I’m pleased to announce that another of my long-term projects has launched: the latest redesign of the University of Texas School of Law website. This was the first major refactoring of the information architecture, HTML, and user interface of the site since 2003, and is a significant departure from the visual refresh of 2005. (My other major project was the new UT Law Events Calendar, which launched on the same day — it’s been a busy summer!)
The UT Law site holds anywhere between 3500-6000 pages (depending on how you want to define a “page”) spread amongst dozens of departments and organizations, with very little of the content in a CMS of any kind, and it’s accompanied by a dozen or more in-house custom applications written in three or four different programming languages, so this major change to the code was quite an undertaking. After consulting with our stakeholders, conducting some user testing, and evaluating other top-tier sites, I began the redesign with the intention that we’d need a great foundation to build off of, while retaining enough visual familiarity to the old site to not confuse our users needlessly.
Highlights for this project:
- Brand new HTML5-based templates using clean, semantic markup with hooks for a flexible (but optional) grid-based CSS layout system
- Completely redeveloped visual design, color scheme, and branding, with improved typography and layout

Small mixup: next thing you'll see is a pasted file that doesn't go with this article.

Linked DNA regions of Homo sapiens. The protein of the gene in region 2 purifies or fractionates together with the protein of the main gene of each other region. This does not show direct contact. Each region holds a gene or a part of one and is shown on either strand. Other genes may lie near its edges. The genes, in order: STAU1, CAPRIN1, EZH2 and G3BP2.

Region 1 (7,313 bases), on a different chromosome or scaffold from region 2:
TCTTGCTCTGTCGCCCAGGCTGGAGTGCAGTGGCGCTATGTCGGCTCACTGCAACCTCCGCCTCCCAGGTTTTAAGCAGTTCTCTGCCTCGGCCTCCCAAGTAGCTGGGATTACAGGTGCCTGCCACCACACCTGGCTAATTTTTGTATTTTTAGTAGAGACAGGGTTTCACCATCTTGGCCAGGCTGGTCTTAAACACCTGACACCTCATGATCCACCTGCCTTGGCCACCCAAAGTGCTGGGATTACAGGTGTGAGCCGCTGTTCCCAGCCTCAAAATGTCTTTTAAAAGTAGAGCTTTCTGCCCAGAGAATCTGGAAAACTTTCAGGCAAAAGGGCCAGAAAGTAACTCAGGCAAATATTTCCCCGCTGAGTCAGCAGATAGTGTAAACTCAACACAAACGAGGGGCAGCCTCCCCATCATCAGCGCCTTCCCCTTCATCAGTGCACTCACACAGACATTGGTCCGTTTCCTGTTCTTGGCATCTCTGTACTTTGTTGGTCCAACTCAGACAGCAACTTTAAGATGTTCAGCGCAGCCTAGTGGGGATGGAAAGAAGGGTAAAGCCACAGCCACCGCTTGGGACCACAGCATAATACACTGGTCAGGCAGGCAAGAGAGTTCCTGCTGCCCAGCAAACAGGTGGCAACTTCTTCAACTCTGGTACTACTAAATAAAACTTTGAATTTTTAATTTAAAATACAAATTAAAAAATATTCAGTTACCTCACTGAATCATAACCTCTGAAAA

- Newly designed universal UT Law header and footer, improving usability while taking up less vertical real estate
- Standardized look-and-feel for internal law school departments and organizations, along with cleaner information architecture (many URLs have been shortened considerably)
- Easier navigation through simplified, consolidated landing pages
- Google Custom Search Engine integration available across the entire site, letting users search without leaving the UT Law site
- Google Analytics’ new asynchronous code now site-wide, including subdomains, with dual tracking to forward stats on to the main campus Development office
- Lighter HTML, smarter handling of cacheable resources, and browser throughput performance tricks give end users much snappier page load times (who loves image spriting? I do!)
- Universal use of UTF-8 for better foreign language and other specialty character encoding support
Much work remains, however: the content across the site is currently being reevaluated as part of this project, and we will be working hand-in-hand with each department to ensure that the offerings are up-to-date, relevant, better organized, and more media-rich (where appropriate). Also, the homepage is a temporary placeholder while we work with our communications office to develop new material and focus this Fall semester.
Many thanks go out to my supervisor Mark Gunn, teammates Austin Kleon, John Croslin, Brian Borowicz, and awesome student worker Laura Davila for helping with the porting and making sure that everything looked as snazzy as possible for the launch date!